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January 27, 2011, 06:23:33 AM
 #5

In coming to reject intellectual property laws, I found it helpful to imagine examples of life without them. Against Intellectual Monopoly, by Michele Boldrin and David K. Levine, really helped me out with that. However, I have trouble imagining life without coercion, the anarchist ideal.

I've heard folks explain that an anarchist society would depend on contracts, with protecting one's reputation as the incentive to honor one. But what's to stop someone from enforcing a contract with blackmail or violence?

Back in the brewery, what's to stop the new workers from not honoring the original owners' investment on the grounds that they presently use and occupy the brewery?

Like so many things, the term 'anarchy' gets lost in the nuances of semantics.

When anarchists speak of an anarchist ideal, they are not speaking of lawlessness.  What they really mean is a society without any persistent institution with a monopoly on the use of force.  Asking how it would work out is asking for wild speculation.  A better question  would be, "has it ever worked before", for which the answer would be "yes and no".  Yes, because we have numerous examples of societies that existed that functioned for generations without any persistent institution forming that filled such a role, but also formed such institution on an improve basis due to threat of invasion or internal conflict.  The 'old west' is a somewhat recent example.  Even though there was, literally, a federal government; the closest thing that most residents of the western territories ever encountered to a government was the county sheriff or the federal marshal.  Judges were elected by the counties, and traveled from town to town to adjudicate crimes and civil disputes, but even judges were hired locally and their enforcement was as local as the sheriff's willingness to abide by the judge's decisions.  Still, it was a far more peaceful and law abiding society than contemporary cities such as Detroit or Oakland.  Disputes were rare, and more often than not negotiated between neighbors.

Another example is the 12 tribes of Israel of the old testament, prior to the establishment of the king.  Another is the Swiss from their foundation without a monarch around 1250 A.D. to at least 1450 A.D. and arguably much longer.

No, because those examples no longer exist.

So the question needs to be updated.  Can a society exist without a persistent institution developing with a de facto monopoly on force in a modern society with modern technologies, social interactions, and population densities that are common today.  I'm inclined towards no due to intuitive reasoning, but no one can really say for certain because no one can really predict how such a society might develop.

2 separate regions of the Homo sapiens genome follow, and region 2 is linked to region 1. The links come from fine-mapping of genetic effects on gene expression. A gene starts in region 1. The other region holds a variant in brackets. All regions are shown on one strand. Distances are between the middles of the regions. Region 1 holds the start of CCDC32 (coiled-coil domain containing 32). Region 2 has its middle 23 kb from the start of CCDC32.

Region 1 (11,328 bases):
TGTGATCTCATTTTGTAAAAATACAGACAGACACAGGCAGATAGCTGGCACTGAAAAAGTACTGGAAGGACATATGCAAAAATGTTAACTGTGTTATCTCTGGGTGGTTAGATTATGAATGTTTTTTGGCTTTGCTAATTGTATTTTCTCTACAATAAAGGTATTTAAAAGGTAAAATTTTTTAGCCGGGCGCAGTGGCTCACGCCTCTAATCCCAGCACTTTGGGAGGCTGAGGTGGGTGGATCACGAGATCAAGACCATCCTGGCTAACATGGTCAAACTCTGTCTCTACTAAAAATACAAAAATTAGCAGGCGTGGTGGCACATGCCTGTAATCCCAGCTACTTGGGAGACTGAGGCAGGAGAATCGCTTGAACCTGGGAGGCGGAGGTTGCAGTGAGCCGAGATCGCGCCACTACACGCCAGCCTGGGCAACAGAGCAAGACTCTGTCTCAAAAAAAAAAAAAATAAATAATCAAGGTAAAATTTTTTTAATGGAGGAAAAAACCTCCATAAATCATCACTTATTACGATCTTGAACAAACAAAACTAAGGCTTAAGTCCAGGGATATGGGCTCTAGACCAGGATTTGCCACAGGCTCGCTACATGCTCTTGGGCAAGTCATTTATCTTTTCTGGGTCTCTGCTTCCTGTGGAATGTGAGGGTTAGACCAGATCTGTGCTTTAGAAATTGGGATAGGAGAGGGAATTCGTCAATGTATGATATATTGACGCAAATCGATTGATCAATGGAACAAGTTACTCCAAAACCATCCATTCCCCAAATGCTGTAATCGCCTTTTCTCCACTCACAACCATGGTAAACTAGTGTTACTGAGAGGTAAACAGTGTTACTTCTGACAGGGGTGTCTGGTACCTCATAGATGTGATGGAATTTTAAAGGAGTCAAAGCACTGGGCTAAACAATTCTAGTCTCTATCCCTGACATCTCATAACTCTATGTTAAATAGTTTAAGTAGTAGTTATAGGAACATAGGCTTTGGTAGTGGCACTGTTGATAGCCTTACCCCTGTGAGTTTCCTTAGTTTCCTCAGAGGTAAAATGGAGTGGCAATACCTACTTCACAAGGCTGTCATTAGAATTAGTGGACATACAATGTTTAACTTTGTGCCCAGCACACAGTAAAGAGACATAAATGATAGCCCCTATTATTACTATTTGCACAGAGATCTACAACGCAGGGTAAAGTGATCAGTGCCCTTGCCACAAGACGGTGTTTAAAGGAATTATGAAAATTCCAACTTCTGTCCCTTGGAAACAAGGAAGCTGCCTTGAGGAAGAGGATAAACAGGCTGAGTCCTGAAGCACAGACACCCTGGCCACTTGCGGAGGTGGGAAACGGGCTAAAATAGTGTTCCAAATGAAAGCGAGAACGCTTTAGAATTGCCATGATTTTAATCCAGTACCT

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January 28, 2011, 11:22:59 AM
 #6

In coming to reject intellectual property laws, I found it helpful to imagine examples of life without them. Against Intellectual Monopoly, by Michele Boldrin and David K. Levine, really helped me out with that. However, I have trouble imagining life without coercion, the anarchist ideal.

I've heard folks explain that an anarchist society would depend on contracts, with protecting one's reputation as the incentive to honor one. But what's to stop someone from enforcing a contract with blackmail or violence?

Back in the brewery, what's to stop the new workers from not honoring the original owners' investment on the grounds that they presently use and occupy the brewery?

If the old owner is now going to retire and not continue his work in the brewery then he'd better hope he's made very good friends with the old workers.

The old workers have the experience and skill to make good beer, the new workers don't yet.  That comes through years of actually making beer.

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January 28, 2011, 11:29:21 AM
 #7


I've heard folks explain that an anarchist society would depend on contracts, with protecting one's reputation as the incentive to honor one. But what's to stop someone from enforcing a contract with blackmail or violence?
 

Is that how you operate? Do you deal with people who would do those things?

We already have and use ethics that work in a voluntary society. We carve out special exceptions for a certain class of people and the areas they get control of end up sucking, to put it mildly.

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February 02, 2011, 03:25:13 AM
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I've heard folks explain that an anarchist society would depend on contracts, with protecting one's reputation as the incentive to honor one. But what's to stop someone from enforcing a contract with blackmail or violence?
 

Is that how you operate? Do you deal with people who would do those things?

We already have and use ethics that work in a voluntary society. We carve out special exceptions for a certain class of people and the areas they get control of end up sucking, to put it mildly.